Living with one's parents is now the most common living arrangement for young Americans.
Millennials are also staying at home longer: In 2016, 36 percent of graduating seniors planned to return to the nest for a year or more after graduation.
There's nothing wrong with moving back in with your parents. In some cases, it's the smart financial move. "Living with my parents was one of the best decisions I could have made financially and career-wise in my 20s," says CNBC Make It reporter Marguerite Ward, who says the arrangement saved her $47,000 and helped her pay down her student loans.
If you find yourself back home, be sure to follow a few guidelines, advises personal finance expert Suze Orman.
In a 2016 blog post, she provided her "house rules for boomerang kids." Here are three of them:
"There is to be no freeloading," writes Orman. If you're living at home, contribute to household expenses on a regular basis.
Have a frank conversation with your parents about what is expected of you and come up with a arrangement that seems fair and works for everyone. Next, to keep you on track, Orman recommends setting up an automatic transfer from your checking account to your parents' for the same day every month.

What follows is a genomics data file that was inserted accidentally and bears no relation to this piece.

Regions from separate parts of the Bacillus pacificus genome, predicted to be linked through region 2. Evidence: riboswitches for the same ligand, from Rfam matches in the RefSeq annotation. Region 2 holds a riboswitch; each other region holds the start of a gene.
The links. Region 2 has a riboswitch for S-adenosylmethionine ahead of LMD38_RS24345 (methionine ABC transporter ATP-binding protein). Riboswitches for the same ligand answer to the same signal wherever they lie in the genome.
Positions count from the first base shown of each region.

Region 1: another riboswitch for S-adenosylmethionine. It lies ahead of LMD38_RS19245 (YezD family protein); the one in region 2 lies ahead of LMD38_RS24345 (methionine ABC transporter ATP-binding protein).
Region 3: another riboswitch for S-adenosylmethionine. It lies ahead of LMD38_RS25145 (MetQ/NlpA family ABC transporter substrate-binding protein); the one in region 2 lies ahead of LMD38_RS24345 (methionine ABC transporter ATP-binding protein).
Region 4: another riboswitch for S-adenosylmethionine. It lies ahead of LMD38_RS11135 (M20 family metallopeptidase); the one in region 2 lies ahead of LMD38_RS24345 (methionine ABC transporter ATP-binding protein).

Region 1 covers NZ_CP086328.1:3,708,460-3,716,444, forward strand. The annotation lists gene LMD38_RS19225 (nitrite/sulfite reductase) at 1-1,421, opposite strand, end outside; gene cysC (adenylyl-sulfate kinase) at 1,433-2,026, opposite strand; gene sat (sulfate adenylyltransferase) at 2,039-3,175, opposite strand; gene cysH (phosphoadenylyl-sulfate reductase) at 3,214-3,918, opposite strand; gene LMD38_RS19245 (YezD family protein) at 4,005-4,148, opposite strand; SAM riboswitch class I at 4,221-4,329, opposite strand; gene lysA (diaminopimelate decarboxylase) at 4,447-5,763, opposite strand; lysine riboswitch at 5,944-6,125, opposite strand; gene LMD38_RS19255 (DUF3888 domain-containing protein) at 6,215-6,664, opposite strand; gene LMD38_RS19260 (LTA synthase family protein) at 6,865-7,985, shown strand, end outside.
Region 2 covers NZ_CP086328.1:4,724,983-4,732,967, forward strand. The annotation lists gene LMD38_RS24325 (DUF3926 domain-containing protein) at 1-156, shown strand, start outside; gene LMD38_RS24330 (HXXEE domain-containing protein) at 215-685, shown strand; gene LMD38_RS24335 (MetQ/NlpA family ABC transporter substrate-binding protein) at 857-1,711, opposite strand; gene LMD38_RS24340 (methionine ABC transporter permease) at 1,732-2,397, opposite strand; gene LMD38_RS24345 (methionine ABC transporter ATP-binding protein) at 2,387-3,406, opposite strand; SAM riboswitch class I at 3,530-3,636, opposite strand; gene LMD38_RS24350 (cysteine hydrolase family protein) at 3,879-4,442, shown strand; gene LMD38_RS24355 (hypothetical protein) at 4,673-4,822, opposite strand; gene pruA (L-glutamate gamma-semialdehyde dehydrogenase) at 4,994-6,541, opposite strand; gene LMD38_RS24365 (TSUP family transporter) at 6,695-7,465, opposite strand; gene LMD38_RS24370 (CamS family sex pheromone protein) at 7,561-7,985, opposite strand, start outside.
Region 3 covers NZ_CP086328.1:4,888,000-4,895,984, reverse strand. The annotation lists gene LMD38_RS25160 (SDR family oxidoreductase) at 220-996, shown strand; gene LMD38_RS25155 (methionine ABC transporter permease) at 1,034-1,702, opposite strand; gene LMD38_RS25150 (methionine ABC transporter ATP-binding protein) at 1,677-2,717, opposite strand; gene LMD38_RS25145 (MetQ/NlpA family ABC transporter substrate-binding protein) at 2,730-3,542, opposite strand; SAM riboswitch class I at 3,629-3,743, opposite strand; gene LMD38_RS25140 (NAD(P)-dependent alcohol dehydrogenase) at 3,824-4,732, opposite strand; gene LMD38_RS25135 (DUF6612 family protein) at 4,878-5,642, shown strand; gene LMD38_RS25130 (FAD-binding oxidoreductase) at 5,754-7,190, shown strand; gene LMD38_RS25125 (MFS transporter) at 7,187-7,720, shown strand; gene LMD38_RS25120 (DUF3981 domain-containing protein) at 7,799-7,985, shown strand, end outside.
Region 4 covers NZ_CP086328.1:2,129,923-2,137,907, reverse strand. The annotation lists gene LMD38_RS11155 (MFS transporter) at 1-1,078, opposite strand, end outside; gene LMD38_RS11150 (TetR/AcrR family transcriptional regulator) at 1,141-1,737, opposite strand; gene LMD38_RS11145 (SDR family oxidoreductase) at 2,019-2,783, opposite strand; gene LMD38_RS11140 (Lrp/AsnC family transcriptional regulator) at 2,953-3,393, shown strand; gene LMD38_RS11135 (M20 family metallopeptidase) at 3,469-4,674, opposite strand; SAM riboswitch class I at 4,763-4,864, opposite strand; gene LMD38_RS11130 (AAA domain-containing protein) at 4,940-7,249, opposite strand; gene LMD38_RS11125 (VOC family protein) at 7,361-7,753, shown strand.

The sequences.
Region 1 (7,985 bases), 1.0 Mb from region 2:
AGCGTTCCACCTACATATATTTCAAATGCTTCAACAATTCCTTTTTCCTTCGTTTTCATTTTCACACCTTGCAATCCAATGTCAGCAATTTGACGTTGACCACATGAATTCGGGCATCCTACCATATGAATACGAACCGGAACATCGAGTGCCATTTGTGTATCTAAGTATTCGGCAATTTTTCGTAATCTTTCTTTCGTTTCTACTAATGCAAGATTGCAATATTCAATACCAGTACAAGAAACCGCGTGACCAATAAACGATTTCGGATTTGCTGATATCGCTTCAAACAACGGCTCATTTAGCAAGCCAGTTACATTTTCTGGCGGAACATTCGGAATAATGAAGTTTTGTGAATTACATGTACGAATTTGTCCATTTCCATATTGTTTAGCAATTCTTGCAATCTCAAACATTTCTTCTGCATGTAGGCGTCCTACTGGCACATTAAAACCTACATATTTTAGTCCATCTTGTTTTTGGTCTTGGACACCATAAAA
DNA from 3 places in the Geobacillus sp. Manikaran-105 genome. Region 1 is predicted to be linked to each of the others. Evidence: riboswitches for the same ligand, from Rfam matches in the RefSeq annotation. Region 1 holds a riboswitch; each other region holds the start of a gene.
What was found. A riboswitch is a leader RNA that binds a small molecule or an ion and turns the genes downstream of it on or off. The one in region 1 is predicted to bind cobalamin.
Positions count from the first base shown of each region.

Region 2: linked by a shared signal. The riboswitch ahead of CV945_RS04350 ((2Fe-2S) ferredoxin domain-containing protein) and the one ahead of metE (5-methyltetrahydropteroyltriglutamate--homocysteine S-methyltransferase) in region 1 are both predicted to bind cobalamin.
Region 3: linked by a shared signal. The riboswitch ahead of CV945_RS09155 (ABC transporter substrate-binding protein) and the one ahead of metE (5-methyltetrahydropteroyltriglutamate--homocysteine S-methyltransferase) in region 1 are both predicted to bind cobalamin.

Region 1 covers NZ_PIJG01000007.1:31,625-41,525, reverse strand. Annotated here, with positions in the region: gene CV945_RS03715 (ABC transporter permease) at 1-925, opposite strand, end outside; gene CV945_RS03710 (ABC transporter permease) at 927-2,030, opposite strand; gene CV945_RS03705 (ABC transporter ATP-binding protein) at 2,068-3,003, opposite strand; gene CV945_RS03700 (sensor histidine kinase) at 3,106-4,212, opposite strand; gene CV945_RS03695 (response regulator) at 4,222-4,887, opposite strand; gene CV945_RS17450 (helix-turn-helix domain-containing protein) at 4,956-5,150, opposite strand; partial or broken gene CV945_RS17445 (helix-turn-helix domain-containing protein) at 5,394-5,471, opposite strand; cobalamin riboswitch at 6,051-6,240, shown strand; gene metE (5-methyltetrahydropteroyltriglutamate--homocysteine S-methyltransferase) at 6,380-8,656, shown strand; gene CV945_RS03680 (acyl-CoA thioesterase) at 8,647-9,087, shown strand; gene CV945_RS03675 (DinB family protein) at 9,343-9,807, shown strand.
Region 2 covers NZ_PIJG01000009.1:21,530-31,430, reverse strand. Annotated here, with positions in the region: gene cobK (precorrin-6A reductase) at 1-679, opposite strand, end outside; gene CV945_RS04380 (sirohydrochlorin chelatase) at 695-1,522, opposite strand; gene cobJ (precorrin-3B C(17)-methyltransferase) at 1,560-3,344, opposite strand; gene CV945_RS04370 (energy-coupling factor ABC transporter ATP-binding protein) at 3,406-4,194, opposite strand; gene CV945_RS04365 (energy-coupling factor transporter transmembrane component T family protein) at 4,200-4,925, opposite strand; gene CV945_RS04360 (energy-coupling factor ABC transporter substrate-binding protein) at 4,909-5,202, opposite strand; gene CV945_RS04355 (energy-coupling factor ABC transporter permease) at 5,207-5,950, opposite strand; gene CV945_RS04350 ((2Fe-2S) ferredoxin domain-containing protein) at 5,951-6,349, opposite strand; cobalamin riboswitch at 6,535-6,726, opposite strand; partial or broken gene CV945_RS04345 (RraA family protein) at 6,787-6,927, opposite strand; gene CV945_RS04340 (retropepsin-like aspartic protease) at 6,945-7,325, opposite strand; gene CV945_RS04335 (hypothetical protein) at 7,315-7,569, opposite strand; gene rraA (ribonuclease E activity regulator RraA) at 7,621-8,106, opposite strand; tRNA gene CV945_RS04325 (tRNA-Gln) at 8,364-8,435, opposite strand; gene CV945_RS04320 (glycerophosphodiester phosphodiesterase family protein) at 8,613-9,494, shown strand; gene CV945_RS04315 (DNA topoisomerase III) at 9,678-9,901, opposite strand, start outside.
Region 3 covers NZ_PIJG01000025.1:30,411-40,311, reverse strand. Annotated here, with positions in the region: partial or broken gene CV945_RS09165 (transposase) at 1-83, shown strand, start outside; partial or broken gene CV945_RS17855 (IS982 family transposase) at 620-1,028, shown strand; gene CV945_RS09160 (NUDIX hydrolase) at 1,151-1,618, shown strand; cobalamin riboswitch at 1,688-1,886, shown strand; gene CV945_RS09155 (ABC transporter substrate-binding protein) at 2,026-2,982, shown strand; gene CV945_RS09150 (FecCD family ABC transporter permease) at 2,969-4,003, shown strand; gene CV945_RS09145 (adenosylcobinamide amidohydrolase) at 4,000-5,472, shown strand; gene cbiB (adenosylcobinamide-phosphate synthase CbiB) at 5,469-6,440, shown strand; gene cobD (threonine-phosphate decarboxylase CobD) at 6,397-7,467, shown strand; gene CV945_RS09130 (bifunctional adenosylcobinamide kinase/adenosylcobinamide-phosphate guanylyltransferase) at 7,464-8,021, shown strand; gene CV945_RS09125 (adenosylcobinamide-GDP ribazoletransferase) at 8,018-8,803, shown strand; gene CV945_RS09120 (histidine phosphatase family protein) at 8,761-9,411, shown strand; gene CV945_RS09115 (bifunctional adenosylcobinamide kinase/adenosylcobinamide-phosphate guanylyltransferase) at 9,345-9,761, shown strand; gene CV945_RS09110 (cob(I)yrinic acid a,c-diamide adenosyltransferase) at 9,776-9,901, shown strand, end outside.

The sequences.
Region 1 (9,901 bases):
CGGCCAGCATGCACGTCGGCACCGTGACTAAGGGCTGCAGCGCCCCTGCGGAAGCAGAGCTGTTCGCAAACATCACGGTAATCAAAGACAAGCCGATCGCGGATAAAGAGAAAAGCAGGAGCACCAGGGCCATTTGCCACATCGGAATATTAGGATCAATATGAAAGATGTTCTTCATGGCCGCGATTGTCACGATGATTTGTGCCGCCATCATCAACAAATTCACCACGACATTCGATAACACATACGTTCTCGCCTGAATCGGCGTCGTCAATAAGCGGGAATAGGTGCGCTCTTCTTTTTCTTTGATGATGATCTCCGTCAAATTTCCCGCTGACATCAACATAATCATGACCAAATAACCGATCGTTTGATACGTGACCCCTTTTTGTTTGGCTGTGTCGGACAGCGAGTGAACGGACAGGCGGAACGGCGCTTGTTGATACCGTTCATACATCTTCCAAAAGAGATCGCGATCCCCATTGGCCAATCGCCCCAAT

Even if you're 26 or younger and you can stay on your parent's health insurance plan, that doesn't necessarily mean you should.
"Shop for a policy through the ACA program," encourages Orman. If it's significantly cheaper than having you stay on your parents' plan, consider the switch. Plus, you're going to have to figure out how to navigate health care coverage eventually. You might as well start researching now.
Retirement may seem too far off to think about, but the longer you wait to start saving, the more you'll miss out on compound interest, which is what can cause your wealth to snowball over time.
Enroll in your employer's 401(k) plan and contribute at least enough to get the full match, if your company offers one.
If you don't have the option of contributing to a 401(k), there are other ways to save for retirement, such as contributing to a Roth IRA, traditional IRA or any normal investment account.
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